To keep the Star Trek flame lit during the hiatus, Star Trek: Discovery created four standalone shorts which were released on a monthly basis starting in October.
Diverse in scope, style, and character focus, they provided a tantalizing peek at the past, present, and future of the crew and ship we have gotten to know and look forward to seeing again very soon.
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"Runaway" stars Ensign Sylvia Tilly as she problem-solves a stowaway situation with her usual grace under fire.
"Calypso" mashes up elements of the Beauty and the Beast fairy tale and Homer's Odyssey to tell the story of healing, friendship, and love.
"The Brightest Star" is Saru's origin story, showing us how he came to be the first Kelpian to join the Federation.
"The Escape Artist" brings back the infamous Harry Mudd in all his wheeling and dealing glory to cement his place as the Federation's Most Wanted.
Star Trek: Discovery Season 2 returns on CBS All Access on January 17.
The Runaway -- USS Discovery
The first of the Short Treks takes place before the events of Star Trek: Discovery Season 1 as Tilly has no roommate yet and is still in the early stages of considering the Command program. This makes sense for introducing the idea of these tangential tales, giving us a familiar face in a familiar setting.
The Runaway -- A Stowaway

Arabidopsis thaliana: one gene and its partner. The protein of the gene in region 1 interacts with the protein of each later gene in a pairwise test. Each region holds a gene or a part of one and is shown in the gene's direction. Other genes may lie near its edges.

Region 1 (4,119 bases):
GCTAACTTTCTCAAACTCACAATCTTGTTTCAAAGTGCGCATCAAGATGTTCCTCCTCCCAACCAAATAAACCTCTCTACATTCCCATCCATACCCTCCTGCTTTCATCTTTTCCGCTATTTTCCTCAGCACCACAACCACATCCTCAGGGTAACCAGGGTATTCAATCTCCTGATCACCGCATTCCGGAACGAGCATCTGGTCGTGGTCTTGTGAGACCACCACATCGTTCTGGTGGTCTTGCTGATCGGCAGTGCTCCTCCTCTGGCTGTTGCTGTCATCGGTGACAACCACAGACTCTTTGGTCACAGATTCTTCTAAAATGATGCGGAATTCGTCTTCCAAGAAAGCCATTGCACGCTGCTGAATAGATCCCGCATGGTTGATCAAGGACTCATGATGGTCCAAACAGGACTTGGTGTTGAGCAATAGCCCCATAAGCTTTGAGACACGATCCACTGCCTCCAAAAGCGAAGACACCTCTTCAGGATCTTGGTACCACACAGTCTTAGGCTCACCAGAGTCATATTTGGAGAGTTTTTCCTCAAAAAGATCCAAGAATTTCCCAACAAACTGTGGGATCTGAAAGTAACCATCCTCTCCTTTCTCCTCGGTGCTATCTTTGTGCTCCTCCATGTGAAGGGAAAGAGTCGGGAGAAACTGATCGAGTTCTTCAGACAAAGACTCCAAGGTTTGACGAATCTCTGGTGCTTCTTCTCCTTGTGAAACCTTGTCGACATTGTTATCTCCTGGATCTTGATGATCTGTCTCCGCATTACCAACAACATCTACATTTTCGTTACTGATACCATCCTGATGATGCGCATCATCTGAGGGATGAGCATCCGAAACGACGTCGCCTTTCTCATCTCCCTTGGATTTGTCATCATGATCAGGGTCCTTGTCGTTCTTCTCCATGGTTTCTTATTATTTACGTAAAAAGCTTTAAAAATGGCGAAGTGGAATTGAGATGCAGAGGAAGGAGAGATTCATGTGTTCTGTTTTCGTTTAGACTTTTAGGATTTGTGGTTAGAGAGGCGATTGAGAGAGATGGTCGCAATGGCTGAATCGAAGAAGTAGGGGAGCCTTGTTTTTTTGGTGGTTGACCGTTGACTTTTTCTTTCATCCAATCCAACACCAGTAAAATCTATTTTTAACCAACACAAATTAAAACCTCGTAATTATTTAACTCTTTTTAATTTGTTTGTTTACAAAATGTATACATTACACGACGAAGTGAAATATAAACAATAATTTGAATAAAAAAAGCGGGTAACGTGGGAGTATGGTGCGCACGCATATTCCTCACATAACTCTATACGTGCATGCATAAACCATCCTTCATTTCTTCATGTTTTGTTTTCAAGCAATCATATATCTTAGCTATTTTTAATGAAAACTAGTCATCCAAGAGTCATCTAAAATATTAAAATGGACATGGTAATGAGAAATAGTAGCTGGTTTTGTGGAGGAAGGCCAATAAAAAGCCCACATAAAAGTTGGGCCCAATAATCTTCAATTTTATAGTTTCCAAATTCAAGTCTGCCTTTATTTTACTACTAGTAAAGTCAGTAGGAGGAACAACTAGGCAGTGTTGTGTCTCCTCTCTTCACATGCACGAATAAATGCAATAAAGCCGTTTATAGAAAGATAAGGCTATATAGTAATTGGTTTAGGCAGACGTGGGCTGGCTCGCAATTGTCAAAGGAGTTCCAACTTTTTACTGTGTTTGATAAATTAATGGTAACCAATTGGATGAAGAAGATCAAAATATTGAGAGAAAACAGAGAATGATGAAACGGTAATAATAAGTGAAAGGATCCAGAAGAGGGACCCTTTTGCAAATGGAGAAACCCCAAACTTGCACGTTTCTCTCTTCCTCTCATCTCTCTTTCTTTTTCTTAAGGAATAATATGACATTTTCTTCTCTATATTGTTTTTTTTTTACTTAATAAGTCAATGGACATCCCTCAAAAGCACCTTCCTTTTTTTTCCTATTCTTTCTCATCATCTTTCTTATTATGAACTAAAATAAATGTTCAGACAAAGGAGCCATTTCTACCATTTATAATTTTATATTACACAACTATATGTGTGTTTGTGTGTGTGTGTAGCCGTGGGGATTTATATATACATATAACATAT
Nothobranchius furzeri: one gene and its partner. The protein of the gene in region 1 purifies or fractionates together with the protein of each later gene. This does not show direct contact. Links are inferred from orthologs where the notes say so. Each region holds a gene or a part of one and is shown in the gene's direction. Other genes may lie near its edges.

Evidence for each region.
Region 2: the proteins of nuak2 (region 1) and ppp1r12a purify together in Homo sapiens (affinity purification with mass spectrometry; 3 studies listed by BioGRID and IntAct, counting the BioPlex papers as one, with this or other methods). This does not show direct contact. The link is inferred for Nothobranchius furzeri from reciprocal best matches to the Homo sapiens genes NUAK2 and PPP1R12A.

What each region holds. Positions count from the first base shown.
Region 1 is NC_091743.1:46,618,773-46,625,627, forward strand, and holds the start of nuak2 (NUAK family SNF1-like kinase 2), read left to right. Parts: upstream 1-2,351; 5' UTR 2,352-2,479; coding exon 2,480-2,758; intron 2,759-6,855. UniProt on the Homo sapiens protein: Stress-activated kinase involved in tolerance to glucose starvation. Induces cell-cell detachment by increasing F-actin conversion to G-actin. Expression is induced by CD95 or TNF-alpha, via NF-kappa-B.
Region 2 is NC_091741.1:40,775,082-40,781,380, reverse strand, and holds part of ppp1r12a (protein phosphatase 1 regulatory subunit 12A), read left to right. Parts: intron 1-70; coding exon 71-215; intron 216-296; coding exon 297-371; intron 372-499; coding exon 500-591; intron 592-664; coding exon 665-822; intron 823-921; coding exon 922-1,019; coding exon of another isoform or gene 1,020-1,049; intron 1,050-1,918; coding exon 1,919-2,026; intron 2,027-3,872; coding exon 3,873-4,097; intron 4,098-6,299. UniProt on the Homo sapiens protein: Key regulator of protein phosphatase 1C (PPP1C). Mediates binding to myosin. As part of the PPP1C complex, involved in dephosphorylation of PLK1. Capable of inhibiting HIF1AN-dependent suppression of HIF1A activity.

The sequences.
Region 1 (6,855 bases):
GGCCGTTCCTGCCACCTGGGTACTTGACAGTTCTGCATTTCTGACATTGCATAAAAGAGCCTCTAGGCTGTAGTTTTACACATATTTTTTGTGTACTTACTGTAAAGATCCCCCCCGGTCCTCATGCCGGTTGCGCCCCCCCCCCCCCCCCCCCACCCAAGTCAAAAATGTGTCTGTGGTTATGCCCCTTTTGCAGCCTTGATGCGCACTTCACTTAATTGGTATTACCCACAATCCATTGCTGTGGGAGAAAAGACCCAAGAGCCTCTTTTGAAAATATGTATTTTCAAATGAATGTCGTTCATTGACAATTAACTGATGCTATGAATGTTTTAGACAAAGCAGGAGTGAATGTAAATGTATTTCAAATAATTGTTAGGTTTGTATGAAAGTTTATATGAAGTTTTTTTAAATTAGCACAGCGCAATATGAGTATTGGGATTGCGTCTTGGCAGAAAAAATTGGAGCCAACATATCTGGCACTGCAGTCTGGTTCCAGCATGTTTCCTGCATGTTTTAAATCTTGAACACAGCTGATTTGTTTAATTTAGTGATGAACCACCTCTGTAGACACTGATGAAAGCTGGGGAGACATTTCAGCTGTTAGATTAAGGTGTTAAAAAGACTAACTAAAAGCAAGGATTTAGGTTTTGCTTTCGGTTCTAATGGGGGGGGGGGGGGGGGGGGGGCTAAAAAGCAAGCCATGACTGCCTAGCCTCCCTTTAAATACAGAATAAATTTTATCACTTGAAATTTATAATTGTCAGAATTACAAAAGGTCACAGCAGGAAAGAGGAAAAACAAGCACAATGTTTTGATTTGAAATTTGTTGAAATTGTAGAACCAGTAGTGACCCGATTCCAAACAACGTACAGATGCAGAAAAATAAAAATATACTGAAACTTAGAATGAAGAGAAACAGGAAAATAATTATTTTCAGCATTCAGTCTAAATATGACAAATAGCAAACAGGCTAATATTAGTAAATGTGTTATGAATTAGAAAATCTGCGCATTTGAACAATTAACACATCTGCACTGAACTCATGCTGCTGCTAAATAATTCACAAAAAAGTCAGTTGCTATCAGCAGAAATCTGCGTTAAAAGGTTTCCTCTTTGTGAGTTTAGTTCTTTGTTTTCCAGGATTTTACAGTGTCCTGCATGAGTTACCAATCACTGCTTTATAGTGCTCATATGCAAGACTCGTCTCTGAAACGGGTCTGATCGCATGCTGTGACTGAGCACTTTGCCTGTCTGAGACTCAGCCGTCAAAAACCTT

I loved the initial element of creepiness as we only glimpse Discovery's newest and unexpected visitor. Great atmosphere.
The Runaway -- Tilly
Ah, Tilly. So sweet. So awkward. So caffeinated. Her conversation with her mother's hologram illuminates a lot about her insecurities. (I also get the sense that the Mirror Universe's Captain Killy probably offed her mom early in her career.)
The Runaway -- Me Hana Ika Hani Ka Po
"The Runaway" in the title has a double meaning here as Tilly's oh-so-supportive mother reminds her of a humiliating childhood episode where she ran away from a class activity she couldn't do. Of course, the main reference is the prickly young Xahean who has run away after her invention causes huge turmoil on her newly-warp-capable planet. Po's speech about her connection with her planet is simultaneously poignantly poetic and completely nonsensical but succeeds in quickly establishing the sense of Xahea's chaotic environment.
The Runaway -- Dilithium
At the center of the story is quite literally a power struggle. Po's invention, a dilithium incubator which can regrow the essential fuel for warp engines, makes Xahea (in Tilly's words) "the most politically relevant planet in the galaxy." (I'm a little confused how a planet that has been mining dilithium for generations only just established warp technology.)
The Runaway -- New Friends
The Bottom Line: This was a lovely little Tilly tale with a positive message about the how insecurities plague individuals of all walks of life whether they are royal or regular, brave or brilliant. (Also, the Discovery apparently has some sort of ridonkulous transporter tech since Tilly's able to send Po home without the ship being in orbit above her Xahea.)